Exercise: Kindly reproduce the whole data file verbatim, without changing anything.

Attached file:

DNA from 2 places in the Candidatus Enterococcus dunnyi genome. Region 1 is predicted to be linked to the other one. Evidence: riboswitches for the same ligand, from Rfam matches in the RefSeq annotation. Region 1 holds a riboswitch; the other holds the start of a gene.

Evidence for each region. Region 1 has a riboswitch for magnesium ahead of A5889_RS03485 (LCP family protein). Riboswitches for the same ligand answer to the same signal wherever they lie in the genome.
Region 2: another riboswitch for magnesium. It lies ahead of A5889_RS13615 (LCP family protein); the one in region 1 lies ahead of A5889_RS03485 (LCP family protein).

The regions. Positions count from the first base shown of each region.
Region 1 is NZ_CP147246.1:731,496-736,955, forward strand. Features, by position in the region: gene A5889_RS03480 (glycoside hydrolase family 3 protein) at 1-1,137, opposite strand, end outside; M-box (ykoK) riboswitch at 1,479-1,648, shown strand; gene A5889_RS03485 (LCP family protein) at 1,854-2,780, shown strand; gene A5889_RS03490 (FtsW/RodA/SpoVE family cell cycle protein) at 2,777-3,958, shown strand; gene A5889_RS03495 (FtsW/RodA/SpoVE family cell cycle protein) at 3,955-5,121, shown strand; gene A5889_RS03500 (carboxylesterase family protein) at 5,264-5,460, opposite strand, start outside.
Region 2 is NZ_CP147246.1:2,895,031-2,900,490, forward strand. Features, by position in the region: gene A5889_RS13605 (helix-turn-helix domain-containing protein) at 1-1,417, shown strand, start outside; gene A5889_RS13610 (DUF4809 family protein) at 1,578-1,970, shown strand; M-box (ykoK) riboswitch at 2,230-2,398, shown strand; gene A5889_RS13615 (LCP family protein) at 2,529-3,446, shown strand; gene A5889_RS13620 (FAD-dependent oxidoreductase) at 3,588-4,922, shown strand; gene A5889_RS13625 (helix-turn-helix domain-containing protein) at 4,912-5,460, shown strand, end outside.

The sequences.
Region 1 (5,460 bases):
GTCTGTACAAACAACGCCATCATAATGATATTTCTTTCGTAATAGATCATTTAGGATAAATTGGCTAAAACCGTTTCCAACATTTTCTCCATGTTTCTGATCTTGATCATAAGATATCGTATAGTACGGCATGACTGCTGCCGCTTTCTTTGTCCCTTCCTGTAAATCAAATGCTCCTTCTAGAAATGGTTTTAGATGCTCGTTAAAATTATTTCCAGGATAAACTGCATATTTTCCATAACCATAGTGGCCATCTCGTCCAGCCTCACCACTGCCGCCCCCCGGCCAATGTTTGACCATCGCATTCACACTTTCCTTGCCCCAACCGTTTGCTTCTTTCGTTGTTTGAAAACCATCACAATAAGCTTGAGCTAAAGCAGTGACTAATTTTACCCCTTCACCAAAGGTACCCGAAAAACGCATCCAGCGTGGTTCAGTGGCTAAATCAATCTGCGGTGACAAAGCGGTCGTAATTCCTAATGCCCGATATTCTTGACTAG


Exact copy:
DNA from 2 places in the Candidatus Enterococcus dunnyi genome. Region 1 is predicted to be linked to the other one. Evidence: riboswitches for the same ligand, from Rfam matches in the RefSeq annotation. Region 1 holds a riboswitch; the other holds the start of a gene.

Evidence for each region. Region 1 has a riboswitch for magnesium ahead of A5889_RS03485 (LCP family protein). Riboswitches for the same ligand answer to the same signal wherever they lie in the genome.
Region 2: another riboswitch for magnesium. It lies ahead of A5889_RS13615 (LCP family protein); the one in region 1 lies ahead of A5889_RS03485 (LCP family protein).

The regions. Positions count from the first base shown of each region.
Region 1 is NZ_CP147246.1:731,496-736,955, forward strand. Features, by position in the region: gene A5889_RS03480 (glycoside hydrolase family 3 protein) at 1-1,137, opposite strand, end outside; M-box (ykoK) riboswitch at 1,479-1,648, shown strand; gene A5889_RS03485 (LCP family protein) at 1,854-2,780, shown strand; gene A5889_RS03490 (FtsW/RodA/SpoVE family cell cycle protein) at 2,777-3,958, shown strand; gene A5889_RS03495 (FtsW/RodA/SpoVE family cell cycle protein) at 3,955-5,121, shown strand; gene A5889_RS03500 (carboxylesterase family protein) at 5,264-5,460, opposite strand, start outside.
Region 2 is NZ_CP147246.1:2,895,031-2,900,490, forward strand. Features, by position in the region: gene A5889_RS13605 (helix-turn-helix domain-containing protein) at 1-1,417, shown strand, start outside; gene A5889_RS13610 (DUF4809 family protein) at 1,578-1,970, shown strand; M-box (ykoK) riboswitch at 2,230-2,398, shown strand; gene A5889_RS13615 (LCP family protein) at 2,529-3,446, shown strand; gene A5889_RS13620 (FAD-dependent oxidoreductase) at 3,588-4,922, shown strand; gene A5889_RS13625 (helix-turn-helix domain-containing protein) at 4,912-5,460, shown strand, end outside.

The sequences.
Region 1 (5,460 bases):
GTCTGTACAAACAACGCCATCATAATGATATTTCTTTCGTAATAGATCATTTAGGATAAATTGGCTAAAACCGTTTCCAACATTTTCTCCATGTTTCTGATCTTGATCATAAGATATCGTATAGTACGGCATGACTGCTGCCGCTTTCTTTGTCCCTTCCTGTAAATCAAATGCTCCTTCTAGAAATGGTTTTAGATGCTCGTTAAAATTATTTCCAGGATAAACTGCATATTTTCCATAACCATAGTGGCCATCTCGTCCAGCCTCACCACTGCCGCCCCCCGGCCAATGTTTGACCATCGCATTCACACTTTCCTTGCCCCAACCGTTTGCTTCTTTCGTTGTTTGAAAACCATCACAATAAGCTTGAGCTAAAGCAGTGACTAATTTTACCCCTTCACCAAAGGTACCCGAAAAACGCATCCAGCGTGGTTCAGTGGCTAAATCAATCTGCGGTGACAAAGCGGTCGTAATTCCTAATGCCCGATATTCTTGACTAG